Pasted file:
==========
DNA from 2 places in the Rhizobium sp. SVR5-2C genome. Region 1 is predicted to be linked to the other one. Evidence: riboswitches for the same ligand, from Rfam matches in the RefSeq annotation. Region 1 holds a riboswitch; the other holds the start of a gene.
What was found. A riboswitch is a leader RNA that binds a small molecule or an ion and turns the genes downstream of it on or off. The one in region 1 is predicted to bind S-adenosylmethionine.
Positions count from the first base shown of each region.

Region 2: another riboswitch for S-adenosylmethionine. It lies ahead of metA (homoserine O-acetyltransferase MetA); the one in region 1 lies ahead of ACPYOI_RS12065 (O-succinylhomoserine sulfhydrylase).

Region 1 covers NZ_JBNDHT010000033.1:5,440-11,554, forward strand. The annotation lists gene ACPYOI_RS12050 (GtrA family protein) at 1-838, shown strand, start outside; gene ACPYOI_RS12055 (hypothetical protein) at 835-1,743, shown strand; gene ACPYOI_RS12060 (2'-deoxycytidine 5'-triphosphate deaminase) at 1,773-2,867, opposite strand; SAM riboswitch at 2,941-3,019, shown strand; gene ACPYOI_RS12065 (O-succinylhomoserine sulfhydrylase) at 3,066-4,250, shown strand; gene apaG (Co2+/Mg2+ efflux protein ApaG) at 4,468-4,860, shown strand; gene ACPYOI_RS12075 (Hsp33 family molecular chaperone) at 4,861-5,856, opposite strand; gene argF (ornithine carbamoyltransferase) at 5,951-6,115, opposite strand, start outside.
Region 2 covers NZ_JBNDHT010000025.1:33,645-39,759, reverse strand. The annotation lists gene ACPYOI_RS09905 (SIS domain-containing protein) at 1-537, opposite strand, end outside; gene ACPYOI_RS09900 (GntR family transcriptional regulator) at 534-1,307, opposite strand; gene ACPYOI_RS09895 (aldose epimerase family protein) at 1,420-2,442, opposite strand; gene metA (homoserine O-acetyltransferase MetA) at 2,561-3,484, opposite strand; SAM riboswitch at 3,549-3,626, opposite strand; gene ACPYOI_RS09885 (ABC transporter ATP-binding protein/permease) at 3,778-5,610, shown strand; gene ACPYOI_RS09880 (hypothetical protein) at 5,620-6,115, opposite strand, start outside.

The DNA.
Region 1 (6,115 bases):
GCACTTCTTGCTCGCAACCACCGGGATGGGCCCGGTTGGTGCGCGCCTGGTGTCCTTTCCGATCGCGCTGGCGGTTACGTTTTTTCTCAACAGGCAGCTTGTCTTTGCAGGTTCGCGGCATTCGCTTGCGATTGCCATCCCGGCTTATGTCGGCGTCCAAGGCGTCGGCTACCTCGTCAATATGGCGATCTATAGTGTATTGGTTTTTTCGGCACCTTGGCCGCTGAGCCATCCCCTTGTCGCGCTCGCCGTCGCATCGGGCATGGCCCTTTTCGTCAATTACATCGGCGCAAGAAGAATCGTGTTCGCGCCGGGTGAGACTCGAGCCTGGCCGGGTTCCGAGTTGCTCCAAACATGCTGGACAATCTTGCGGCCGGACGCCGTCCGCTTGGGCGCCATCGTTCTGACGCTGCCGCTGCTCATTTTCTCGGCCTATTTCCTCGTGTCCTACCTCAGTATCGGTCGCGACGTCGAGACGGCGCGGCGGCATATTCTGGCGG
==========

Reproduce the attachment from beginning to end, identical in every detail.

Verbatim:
DNA from 2 places in the Rhizobium sp. SVR5-2C genome. Region 1 is predicted to be linked to the other one. Evidence: riboswitches for the same ligand, from Rfam matches in the RefSeq annotation. Region 1 holds a riboswitch; the other holds the start of a gene.
What was found. A riboswitch is a leader RNA that binds a small molecule or an ion and turns the genes downstream of it on or off. The one in region 1 is predicted to bind S-adenosylmethionine.
Positions count from the first base shown of each region.

Region 2: another riboswitch for S-adenosylmethionine. It lies ahead of metA (homoserine O-acetyltransferase MetA); the one in region 1 lies ahead of ACPYOI_RS12065 (O-succinylhomoserine sulfhydrylase).

Region 1 covers NZ_JBNDHT010000033.1:5,440-11,554, forward strand. The annotation lists gene ACPYOI_RS12050 (GtrA family protein) at 1-838, shown strand, start outside; gene ACPYOI_RS12055 (hypothetical protein) at 835-1,743, shown strand; gene ACPYOI_RS12060 (2'-deoxycytidine 5'-triphosphate deaminase) at 1,773-2,867, opposite strand; SAM riboswitch at 2,941-3,019, shown strand; gene ACPYOI_RS12065 (O-succinylhomoserine sulfhydrylase) at 3,066-4,250, shown strand; gene apaG (Co2+/Mg2+ efflux protein ApaG) at 4,468-4,860, shown strand; gene ACPYOI_RS12075 (Hsp33 family molecular chaperone) at 4,861-5,856, opposite strand; gene argF (ornithine carbamoyltransferase) at 5,951-6,115, opposite strand, start outside.
Region 2 covers NZ_JBNDHT010000025.1:33,645-39,759, reverse strand. The annotation lists gene ACPYOI_RS09905 (SIS domain-containing protein) at 1-537, opposite strand, end outside; gene ACPYOI_RS09900 (GntR family transcriptional regulator) at 534-1,307, opposite strand; gene ACPYOI_RS09895 (aldose epimerase family protein) at 1,420-2,442, opposite strand; gene metA (homoserine O-acetyltransferase MetA) at 2,561-3,484, opposite strand; SAM riboswitch at 3,549-3,626, opposite strand; gene ACPYOI_RS09885 (ABC transporter ATP-binding protein/permease) at 3,778-5,610, shown strand; gene ACPYOI_RS09880 (hypothetical protein) at 5,620-6,115, opposite strand, start outside.

The DNA.
Region 1 (6,115 bases):
GCACTTCTTGCTCGCAACCACCGGGATGGGCCCGGTTGGTGCGCGCCTGGTGTCCTTTCCGATCGCGCTGGCGGTTACGTTTTTTCTCAACAGGCAGCTTGTCTTTGCAGGTTCGCGGCATTCGCTTGCGATTGCCATCCCGGCTTATGTCGGCGTCCAAGGCGTCGGCTACCTCGTCAATATGGCGATCTATAGTGTATTGGTTTTTTCGGCACCTTGGCCGCTGAGCCATCCCCTTGTCGCGCTCGCCGTCGCATCGGGCATGGCCCTTTTCGTCAATTACATCGGCGCAAGAAGAATCGTGTTCGCGCCGGGTGAGACTCGAGCCTGGCCGGGTTCCGAGTTGCTCCAAACATGCTGGACAATCTTGCGGCCGGACGCCGTCCGCTTGGGCGCCATCGTTCTGACGCTGCCGCTGCTCATTTTCTCGGCCTATTTCCTCGTGTCCTACCTCAGTATCGGTCGCGACGTCGAGACGGCGCGGCGGCATATTCTGGCGG